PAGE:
When asked what he's been playing lately, Ueda said he's been playing a bunch of games compatible with Oculus VR's virtual reality headset.
"I also bought myself an Oculus Rift, so I've been playing games compatible with that," Ueda said. "This is, of course, for the sake of study!"
According to Ueda, video games have an immersive advantage over other forms of entertainment, and virtual reality headsets have the potential to play on that advantage. It's an idea he's been interested in for more than a decade.
"Speaking in terms of mechanics, I think, rather than playing as a character that can move around freely, it is best suited to a character with movement that is somehow limited," he said. "As soon as Ico was finished, I told my boss at the time that I'd like to make a game that uses a head-mounted display, so now I'd like to research doing that. Also, this may be surprising, but one day I'd like to make a game on the theme of zombies. I'd like to try making a low-threshold game for hardware that is based around a touchpad. That's if I can come up with a well-suited idea, of course. There are many other things, too, but they're secret."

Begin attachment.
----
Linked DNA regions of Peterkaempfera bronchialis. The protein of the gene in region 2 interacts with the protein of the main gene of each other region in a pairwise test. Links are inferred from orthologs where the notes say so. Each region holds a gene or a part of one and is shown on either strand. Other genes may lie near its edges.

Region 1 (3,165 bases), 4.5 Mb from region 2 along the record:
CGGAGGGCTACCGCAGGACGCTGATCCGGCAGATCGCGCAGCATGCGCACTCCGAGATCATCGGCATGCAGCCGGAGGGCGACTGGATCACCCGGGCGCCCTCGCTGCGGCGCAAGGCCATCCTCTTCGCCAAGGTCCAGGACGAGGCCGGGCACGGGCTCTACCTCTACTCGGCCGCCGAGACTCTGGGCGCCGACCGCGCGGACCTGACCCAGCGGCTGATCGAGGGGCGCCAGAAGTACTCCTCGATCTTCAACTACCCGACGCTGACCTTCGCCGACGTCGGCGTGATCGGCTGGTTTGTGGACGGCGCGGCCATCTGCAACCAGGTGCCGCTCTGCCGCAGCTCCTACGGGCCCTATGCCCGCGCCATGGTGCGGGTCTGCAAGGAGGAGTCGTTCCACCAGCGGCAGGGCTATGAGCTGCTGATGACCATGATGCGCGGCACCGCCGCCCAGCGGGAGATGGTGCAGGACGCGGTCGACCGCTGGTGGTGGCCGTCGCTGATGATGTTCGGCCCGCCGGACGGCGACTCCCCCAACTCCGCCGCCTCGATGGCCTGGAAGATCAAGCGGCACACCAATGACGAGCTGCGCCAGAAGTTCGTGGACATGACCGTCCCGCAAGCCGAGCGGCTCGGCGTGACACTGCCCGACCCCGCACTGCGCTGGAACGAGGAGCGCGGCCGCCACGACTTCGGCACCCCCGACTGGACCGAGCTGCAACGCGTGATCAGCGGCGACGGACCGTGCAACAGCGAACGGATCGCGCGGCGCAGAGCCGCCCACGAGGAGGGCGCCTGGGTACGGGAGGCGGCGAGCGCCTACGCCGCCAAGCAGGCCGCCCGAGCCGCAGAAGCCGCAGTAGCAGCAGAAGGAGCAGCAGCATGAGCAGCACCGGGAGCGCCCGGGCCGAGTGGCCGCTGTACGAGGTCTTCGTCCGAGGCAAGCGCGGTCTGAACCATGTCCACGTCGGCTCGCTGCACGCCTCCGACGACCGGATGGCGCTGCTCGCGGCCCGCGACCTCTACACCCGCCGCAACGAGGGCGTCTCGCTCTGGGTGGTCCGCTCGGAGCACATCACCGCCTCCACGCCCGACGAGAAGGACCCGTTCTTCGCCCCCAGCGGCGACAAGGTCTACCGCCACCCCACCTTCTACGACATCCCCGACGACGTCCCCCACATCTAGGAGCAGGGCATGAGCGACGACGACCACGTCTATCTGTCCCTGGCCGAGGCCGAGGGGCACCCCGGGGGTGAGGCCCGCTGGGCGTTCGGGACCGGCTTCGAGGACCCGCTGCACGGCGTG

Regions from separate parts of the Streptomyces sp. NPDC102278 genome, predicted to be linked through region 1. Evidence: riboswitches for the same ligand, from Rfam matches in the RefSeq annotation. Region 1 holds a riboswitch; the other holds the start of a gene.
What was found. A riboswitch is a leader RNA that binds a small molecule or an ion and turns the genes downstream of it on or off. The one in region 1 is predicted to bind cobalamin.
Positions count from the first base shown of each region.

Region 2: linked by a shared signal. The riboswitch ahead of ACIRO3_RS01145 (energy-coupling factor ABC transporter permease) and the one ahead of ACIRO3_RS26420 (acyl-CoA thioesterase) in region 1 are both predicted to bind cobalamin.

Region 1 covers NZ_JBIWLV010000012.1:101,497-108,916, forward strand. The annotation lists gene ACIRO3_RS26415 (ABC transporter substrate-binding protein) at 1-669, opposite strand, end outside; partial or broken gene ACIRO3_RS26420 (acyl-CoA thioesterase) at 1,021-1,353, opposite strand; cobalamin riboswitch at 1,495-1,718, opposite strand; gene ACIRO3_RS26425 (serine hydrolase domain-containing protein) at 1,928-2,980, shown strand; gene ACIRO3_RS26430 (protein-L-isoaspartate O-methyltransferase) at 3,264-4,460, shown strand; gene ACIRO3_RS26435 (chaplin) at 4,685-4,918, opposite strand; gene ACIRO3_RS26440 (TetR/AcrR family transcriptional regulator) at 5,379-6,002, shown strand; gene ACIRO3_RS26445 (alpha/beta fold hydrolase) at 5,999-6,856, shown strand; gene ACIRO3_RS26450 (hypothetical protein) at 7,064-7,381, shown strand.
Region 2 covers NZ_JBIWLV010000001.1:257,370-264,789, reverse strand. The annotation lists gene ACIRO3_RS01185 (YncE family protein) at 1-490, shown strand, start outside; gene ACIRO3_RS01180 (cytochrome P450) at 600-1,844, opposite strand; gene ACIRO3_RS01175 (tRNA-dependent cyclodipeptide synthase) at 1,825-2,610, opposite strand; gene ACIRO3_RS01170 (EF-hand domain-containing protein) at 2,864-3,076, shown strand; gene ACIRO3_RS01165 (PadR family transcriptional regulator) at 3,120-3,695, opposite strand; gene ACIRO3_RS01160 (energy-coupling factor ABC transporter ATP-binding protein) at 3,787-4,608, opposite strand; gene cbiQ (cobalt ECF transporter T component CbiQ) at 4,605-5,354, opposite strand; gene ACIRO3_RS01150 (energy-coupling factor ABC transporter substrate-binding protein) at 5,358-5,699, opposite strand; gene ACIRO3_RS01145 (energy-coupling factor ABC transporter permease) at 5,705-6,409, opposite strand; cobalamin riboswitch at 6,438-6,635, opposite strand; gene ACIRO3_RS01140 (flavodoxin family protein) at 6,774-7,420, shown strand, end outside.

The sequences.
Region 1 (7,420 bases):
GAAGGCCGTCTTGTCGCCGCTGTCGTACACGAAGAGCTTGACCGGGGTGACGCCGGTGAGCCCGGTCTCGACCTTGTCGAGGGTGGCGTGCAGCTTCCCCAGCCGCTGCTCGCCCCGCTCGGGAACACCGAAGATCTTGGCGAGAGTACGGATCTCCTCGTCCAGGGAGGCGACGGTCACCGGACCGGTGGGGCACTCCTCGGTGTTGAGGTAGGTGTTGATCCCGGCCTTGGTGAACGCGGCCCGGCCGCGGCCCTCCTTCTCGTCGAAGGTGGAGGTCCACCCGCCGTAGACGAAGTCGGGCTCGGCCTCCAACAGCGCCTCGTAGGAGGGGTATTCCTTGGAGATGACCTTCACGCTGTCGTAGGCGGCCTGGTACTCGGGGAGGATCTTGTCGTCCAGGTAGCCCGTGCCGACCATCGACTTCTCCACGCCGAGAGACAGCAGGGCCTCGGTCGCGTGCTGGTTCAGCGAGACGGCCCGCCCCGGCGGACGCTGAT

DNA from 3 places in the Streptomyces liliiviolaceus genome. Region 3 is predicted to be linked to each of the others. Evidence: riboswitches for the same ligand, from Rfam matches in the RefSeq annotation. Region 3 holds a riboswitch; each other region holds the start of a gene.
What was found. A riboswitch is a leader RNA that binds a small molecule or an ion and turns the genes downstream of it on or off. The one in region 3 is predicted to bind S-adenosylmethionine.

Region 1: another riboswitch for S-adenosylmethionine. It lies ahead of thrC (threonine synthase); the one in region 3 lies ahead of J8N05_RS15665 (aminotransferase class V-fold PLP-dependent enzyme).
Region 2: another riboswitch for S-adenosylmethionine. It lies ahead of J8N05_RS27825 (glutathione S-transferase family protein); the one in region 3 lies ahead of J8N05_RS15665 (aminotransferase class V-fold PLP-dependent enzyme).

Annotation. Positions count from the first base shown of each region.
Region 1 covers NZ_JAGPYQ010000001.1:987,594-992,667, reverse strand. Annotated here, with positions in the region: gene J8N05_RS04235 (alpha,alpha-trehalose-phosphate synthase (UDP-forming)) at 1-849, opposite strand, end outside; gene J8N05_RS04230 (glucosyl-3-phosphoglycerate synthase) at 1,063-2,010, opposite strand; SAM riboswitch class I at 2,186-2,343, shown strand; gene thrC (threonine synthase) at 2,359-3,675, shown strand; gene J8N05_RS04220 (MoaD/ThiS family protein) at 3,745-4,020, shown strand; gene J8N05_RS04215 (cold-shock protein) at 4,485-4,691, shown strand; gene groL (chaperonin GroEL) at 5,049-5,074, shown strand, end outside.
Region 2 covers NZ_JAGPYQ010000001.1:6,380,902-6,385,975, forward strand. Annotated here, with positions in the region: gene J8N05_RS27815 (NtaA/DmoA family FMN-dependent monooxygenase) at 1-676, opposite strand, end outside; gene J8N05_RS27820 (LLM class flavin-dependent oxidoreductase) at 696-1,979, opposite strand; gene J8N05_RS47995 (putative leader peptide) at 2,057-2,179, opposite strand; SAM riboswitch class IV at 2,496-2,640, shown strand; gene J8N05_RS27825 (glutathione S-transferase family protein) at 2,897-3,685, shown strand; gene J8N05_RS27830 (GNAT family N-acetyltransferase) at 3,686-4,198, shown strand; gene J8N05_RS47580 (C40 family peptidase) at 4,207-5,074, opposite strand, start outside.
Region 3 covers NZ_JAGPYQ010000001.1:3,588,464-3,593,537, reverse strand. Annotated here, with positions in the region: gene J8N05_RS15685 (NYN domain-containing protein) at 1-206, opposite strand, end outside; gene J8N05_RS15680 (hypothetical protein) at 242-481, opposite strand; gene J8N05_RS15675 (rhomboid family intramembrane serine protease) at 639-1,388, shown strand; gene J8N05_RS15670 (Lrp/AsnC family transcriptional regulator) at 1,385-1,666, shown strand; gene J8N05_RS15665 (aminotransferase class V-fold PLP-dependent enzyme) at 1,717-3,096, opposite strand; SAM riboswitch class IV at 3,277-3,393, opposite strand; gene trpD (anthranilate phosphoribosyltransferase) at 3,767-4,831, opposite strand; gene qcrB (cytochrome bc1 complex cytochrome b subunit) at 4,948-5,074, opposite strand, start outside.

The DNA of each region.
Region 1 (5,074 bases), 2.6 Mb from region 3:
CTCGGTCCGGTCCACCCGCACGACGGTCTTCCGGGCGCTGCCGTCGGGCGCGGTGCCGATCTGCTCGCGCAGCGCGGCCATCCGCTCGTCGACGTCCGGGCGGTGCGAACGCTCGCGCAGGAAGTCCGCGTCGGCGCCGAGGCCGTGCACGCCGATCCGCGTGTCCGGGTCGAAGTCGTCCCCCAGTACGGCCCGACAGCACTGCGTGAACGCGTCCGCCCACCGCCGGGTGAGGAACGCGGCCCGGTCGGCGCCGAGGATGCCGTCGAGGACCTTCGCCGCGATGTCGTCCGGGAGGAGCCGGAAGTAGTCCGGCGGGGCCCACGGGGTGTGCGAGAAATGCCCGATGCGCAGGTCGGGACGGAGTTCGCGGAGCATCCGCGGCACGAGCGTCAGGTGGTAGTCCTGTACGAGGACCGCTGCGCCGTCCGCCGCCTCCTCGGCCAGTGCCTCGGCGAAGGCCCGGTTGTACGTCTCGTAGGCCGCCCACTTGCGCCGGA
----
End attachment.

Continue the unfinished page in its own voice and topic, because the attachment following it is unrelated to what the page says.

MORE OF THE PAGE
When asked what's left to try, given the proliferation of zombies in games, Ueda spoke of using the undead differently.
"With a zombie motif, in terms of AI and motion technology and the operability of the player character, there are many elements that interest me and that are suited to in-game expression. Especially if there is a way to use [zombies] not just as a convenient enemy for the player to shoot at, but in a way that allows me to express a character in a lyrical way. There are always possibilities."
Oculus VR announced yesterday that it had secured an additional $75 million in investor funding, which it will use in part to bring the virtual reality headset to the consumer market.